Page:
Python Programming/Errors

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In python there are three types of errors; syntax errors, logic errors and exceptions.

Syntax errors[edit]

Syntax errors are the most basic type of error. They arise when the Python parser is unable to understand a line of code. Syntax errors are almost always fatal, i.e. there is almost never a way to successfully execute a piece of code containing syntax errors. Some syntax errors can be caught and handled, like eval(""), but these are rare.

In IDLE, it will highlight where the syntax error is. Most syntax errors are typos, incorrect indentation, or incorrect arguments. If you get this error, try looking at your code for any of these.

Logic errors[edit]

These the most difficult type of error to find, and also the most common because your program will run, but it will give unpredictable results and may crash. A lot of different things can happen with logic errors. However these are very easy to fix as you can use a debugger, which will run through the program and fix any problems.

Exceptions[edit]

Exceptions arise when the python parser knows what to do with a piece of code but is unable to perform the action. An example would be trying to access the internet with python without an internet connection; the python interpreter knows what to do with that command but is unable to perform it.

Dealing with exceptions[edit]

Unlike syntax errors, exceptions are not always fatal. Exceptions can be handled with the use of a try statement.

Consider the following code to display the HTML of the website 'example.com'. When the execution of the program reaches the try statement it will attempt to perform the indented code following, if for some reason there is an error (the computer is not connected to the internet or something) the python interpreter will jump to the indented code below the 'except:' command.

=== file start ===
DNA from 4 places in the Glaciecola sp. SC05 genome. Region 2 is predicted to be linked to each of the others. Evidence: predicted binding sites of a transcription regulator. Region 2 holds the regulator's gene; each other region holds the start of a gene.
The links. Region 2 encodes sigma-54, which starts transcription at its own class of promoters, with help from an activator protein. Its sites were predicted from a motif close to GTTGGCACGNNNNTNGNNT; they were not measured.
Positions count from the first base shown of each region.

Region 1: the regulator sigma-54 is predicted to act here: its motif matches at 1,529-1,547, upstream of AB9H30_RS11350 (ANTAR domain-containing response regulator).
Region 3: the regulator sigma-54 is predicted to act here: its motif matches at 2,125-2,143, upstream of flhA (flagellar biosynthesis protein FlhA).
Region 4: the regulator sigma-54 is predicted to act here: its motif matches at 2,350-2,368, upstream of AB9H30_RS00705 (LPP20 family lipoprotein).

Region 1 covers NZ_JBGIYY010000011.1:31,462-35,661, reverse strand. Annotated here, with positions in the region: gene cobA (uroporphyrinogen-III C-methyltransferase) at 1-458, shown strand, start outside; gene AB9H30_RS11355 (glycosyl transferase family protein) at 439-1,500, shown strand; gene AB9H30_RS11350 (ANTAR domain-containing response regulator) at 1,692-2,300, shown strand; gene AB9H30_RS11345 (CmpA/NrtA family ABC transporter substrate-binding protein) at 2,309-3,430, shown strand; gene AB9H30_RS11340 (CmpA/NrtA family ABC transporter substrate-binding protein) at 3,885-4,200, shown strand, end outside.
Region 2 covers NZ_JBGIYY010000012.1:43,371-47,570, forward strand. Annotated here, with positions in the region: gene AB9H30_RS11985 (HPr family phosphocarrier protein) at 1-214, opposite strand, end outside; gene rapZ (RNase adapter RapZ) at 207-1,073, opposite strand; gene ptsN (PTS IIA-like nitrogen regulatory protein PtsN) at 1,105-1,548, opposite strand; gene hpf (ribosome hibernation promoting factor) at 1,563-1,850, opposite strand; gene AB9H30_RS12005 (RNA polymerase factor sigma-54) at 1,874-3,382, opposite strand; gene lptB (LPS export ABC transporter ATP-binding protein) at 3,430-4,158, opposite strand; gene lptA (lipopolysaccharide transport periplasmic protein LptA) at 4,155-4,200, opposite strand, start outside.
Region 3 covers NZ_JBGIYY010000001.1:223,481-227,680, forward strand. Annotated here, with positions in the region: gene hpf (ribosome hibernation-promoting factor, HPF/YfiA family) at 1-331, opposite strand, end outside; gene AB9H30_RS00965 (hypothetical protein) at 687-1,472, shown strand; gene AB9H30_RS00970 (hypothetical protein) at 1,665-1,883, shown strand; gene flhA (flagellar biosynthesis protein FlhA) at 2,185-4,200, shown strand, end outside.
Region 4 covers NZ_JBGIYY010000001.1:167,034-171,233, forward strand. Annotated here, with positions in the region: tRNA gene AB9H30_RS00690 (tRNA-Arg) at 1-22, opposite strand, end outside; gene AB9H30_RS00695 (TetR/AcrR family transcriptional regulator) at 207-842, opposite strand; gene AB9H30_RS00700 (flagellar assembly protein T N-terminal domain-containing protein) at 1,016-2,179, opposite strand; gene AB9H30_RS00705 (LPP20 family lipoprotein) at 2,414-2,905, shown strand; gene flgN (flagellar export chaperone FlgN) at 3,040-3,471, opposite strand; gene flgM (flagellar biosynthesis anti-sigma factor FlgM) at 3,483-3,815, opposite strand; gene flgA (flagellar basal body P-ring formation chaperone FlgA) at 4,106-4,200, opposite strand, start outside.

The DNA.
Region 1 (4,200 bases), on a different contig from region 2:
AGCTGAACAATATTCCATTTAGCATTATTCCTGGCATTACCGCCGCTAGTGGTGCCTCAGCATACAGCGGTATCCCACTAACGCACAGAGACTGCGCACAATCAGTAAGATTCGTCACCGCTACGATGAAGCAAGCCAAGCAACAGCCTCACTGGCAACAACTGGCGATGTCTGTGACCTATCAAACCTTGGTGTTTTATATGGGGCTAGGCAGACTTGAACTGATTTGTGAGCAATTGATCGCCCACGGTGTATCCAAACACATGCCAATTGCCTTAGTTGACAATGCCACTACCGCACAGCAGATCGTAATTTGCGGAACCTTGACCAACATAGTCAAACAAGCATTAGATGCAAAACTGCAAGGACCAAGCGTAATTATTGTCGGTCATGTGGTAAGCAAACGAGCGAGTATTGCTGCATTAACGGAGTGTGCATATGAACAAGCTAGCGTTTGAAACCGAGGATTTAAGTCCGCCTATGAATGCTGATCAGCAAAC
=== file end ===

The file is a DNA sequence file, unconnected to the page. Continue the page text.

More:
import urllib2
url = 'http://www.example.com'
try:
    req = urllib2.Request(url)
    response = urllib2.urlopen(req)
    the_page = response.read()
    print the_page
except:
    print "We have a problem."

Another way to handle an error is to except a specific error.

try:
    age = int(raw_input("Enter your age: "))
    print "You must be {0} years old.".format(age)
except ValueError:
    print "Your age must be numeric."

If the user enters a numeric value as his/her age, the output should look like this:

Enter your age: 5
You must be 5 years old.

However, if the user enters a non-numeric value as his/her age, a ValueError is thrown when trying to execute the int() method on a non-numeric string, and the code under the except clause is executed:

Enter your age: five
Your age must be numeric.

You can also use a try block with a while loop to validate input:

valid = False
while valid == False:
    try:
        age = int(raw_input("Enter your age: "))
        valid = True     # This statement will only execute if the above statement executes without error.
        print "You must be {0} years old.".format(age)
    except ValueError:
        print "Your age must be numeric."

The program will prompt you for your age until you enter a valid age:

Enter your age: five
Your age must be numeric.
Enter your age: abc10
Your age must be numeric.
Enter your age: 15
You must be 15 years old.

In certain other cases, it might be necessary to get more information about the exception and deal with it appropriately. In such situations the except as construct can be used.

f=raw_input("enter the name of the file:")
l=raw_input("enter the name of the link:")
try:
    os.symlink(f,l)
except OSError as e:
    print "an error occured linking %s to %s: %s\n error no %d"%(f,l,e.args[1],e.args[0])
enter the name of the file:file1.txt
enter the name of the link:AlreadyExists.txt
an error occured linking file1.txt to AlreadyExists.txt: File exists
 error no 17

enter the name of the file:file1.txt
enter the name of the link:/Cant/Write/Here/file1.txt
an error occured linking file1.txt to /Cant/Write/Here/file1.txt: Permission denied
 error no 13